Students with dietary restrictions adapt to changing cafeteria options

Sean Lee, Staff Writer

“It’s hard to stop and make one specialty sandwich for one student when we’re concentrating on feeding 1,500 people, but we do it,” Head of FLIK Dining and Service Brenda Cohn said. “We do our best to accommodate those special needs in whatever manner we can.”

Community members with dietary restrictions must ensure that they are receiving meals that are in accordance with their needs for lunch, whether by coordinating with FLIK staff or bringing food from home.

Students should reach out for help if they are having trouble finding viable food options, Cohn said. “Only students who identify themselves to myself, who I then introduce to the executive chef, the chefs, and the staff so we can assist them, can we assist.” Students can also go through the nurse who helps introduce those with dietary restrictions to the FLIK staff to find a menu that suits their particular diet, Cohn said. “We will do everything that we can to make [students’] experience in the lunchroom delicious, nutritious, and safe.”

Sammy Blackman (12), a student with celiac disease, has trouble finding snacks or a meal to eat quickly, she said. “Eating a salad on the go isn’t as easy as maybe just holding a sandwich in your hand, chicken fingers, or grabbing a bowl of pasta — one takes more time, and you can’t really cut grilled chicken on the go.”

Last year, Blackman brought meals from home because she had difficulty finding satisfying things to eat during the school day. This year, however, she no longer brings food from home because the cafeteria offers a wider array of food options, she said.

Sophie Gordon (12), a vegetarian, also found it difficult to find meals that did not contain meat during the pandemic when cafeteria options were limited, she said. “Once the pandemic hit, especially last year, it became a lot more difficult because there were more limited options in the cafeteria, and the majority of them had meat in them because that’s what the majority of the student body consumes.” The cafeteria has returned for the most part to its pre-COVID state with the reintroduction of the salad bar, the deli, and other non-packaged food items that were missing last year, Cohn said. At each lunch station, students with dietary restrictions have several options to fit their dietary needs.

The cafeteria is also able to accommodate dietary restrictions more easily, she said. While the cafeteria tries to avoid nut-based ingredients in recipes and sometimes replaces flour with cornstarch in sauces to accommodate gluten-free students, the staff does not avoid any other ingredients in the Middle and Upper Divisions, Cohn said. “At the Middle and Upper school, you really are old enough to be asking the questions about any ingredients you might be allergic to.”

Cohn encourages students to avoid foods whose ingredients they are unsure of. All staff members are trained and reminded during daily morning meetings to ask the chef whenever students have questions about ingredients, she said. For instance, Cohn was unsure of whether a shipment of cookies for this year’s dessert station came from a nut-free facility and instead encouraged students with a nut-free diet to get a fruit cup or have a slushy as a replacement, she said. “We have our famous phrase: when in doubt, do without.”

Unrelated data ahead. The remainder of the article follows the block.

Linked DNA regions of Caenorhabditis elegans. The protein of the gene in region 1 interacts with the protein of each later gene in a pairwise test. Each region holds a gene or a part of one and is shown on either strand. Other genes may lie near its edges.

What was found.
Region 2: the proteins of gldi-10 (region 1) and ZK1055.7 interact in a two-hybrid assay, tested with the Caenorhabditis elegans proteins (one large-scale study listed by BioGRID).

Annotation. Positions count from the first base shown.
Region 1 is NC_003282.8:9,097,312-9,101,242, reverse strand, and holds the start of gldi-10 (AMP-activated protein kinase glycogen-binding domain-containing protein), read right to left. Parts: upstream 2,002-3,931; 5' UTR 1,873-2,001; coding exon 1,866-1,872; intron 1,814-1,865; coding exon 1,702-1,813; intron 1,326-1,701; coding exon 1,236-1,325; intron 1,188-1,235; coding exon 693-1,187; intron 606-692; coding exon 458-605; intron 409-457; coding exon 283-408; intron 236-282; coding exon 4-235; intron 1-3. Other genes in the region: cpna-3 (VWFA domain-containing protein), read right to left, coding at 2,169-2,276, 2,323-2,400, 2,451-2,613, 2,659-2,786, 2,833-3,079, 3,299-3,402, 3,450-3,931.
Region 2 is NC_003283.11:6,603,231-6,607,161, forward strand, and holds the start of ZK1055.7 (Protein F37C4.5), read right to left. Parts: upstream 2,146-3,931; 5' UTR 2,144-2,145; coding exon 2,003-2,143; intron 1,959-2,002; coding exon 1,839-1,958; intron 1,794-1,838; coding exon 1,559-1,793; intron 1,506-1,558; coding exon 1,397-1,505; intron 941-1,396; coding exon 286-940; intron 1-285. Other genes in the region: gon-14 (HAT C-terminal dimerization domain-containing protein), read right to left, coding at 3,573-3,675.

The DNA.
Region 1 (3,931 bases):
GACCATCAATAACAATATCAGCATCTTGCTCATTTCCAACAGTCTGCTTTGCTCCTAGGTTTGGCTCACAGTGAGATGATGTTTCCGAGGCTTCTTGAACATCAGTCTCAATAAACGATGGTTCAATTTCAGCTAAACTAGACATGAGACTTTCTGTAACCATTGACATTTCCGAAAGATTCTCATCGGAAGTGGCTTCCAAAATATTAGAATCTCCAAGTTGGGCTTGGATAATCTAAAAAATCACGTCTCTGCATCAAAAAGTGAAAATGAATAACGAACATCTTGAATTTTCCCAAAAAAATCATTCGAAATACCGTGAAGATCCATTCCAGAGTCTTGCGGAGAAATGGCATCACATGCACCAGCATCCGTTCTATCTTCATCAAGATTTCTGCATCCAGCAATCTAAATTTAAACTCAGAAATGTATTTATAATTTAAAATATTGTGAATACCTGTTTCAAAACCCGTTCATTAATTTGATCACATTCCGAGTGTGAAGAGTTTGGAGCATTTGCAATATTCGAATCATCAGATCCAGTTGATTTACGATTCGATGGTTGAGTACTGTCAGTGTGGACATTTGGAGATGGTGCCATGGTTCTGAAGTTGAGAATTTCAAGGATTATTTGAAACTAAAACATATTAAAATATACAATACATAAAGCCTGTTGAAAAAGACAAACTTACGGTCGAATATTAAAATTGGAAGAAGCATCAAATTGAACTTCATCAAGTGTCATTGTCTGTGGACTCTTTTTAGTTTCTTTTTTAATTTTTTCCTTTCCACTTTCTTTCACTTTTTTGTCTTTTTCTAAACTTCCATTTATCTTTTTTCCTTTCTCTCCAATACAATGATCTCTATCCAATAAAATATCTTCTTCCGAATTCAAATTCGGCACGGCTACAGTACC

Students with allergies and restrictions should also be wary of using the salad bar and other self-service stations, Cohn said. “We advise students to never eat from a self-serve type of service because the opportunity for cross-contamination is great,” she said. “We prefer that they come to us, where we get their food from segregated areas in the kitchen to ensure that they’re eating safely.”

Gordon found that the return of the salad bar helped her find nutritious meals that she also enjoyed eating, she said.

As a lactose-intolerant student, Lexi Schwartz (11) has found that it is easy to avoid dairy products and other foods that could affect her dietary restriction, she said. “I’ve been dealing with being lactose intolerant for a while, so I kind of know what’s going to affect me, and I feel like the school makes it easy to eat things,” she said. “If I want pasta or a sandwich, I just won’t get cheese on it, so it can definitely be easily avoided.”

Dalia Pustilnik (12), who has avoided eating pork from a young age for religious and personal reasons, also finds it easy to avoid pork-based lunches and snacks that may contain gelatin, she said. “Because there are so many options, even when the hot lunch option is pork-based, there are so many other foods that I don’t really feel like I am ever restricted because of that.”

Although Lawson Wright (11), who, like Blackman, has celiac disease, feels that students with dietary restrictions have less options, he does not find it difficult to find options for lunch, he said. “There are less options, just because some days they may have offerings that aren’t within your dietary restrictions, but you can definitely find something to eat, and even then, there’s still a lot of options to have a nutritious lunch.”

Ria Chowdhry (12) believes that while the cafeteria does a good job of providing vegetarian options for students, an array of vegetarian sandwiches and paninis throughout the week would be convenient, she said.

Blackman would appreciate quicker options that fit into her dietary restrictions. “Any sort of gluten-free snacks and premade salads that are more grab-and-go would be helpful,” she said.

Having a wider variety of options in the cafeteria has positive effects on students who can find meals that fit within the limits of their dietary restriction, School Nurse DeAnna Cooper said. “Students have had a good experience and have gained confidence in choosing foods specific to their dietary requirements,” she said.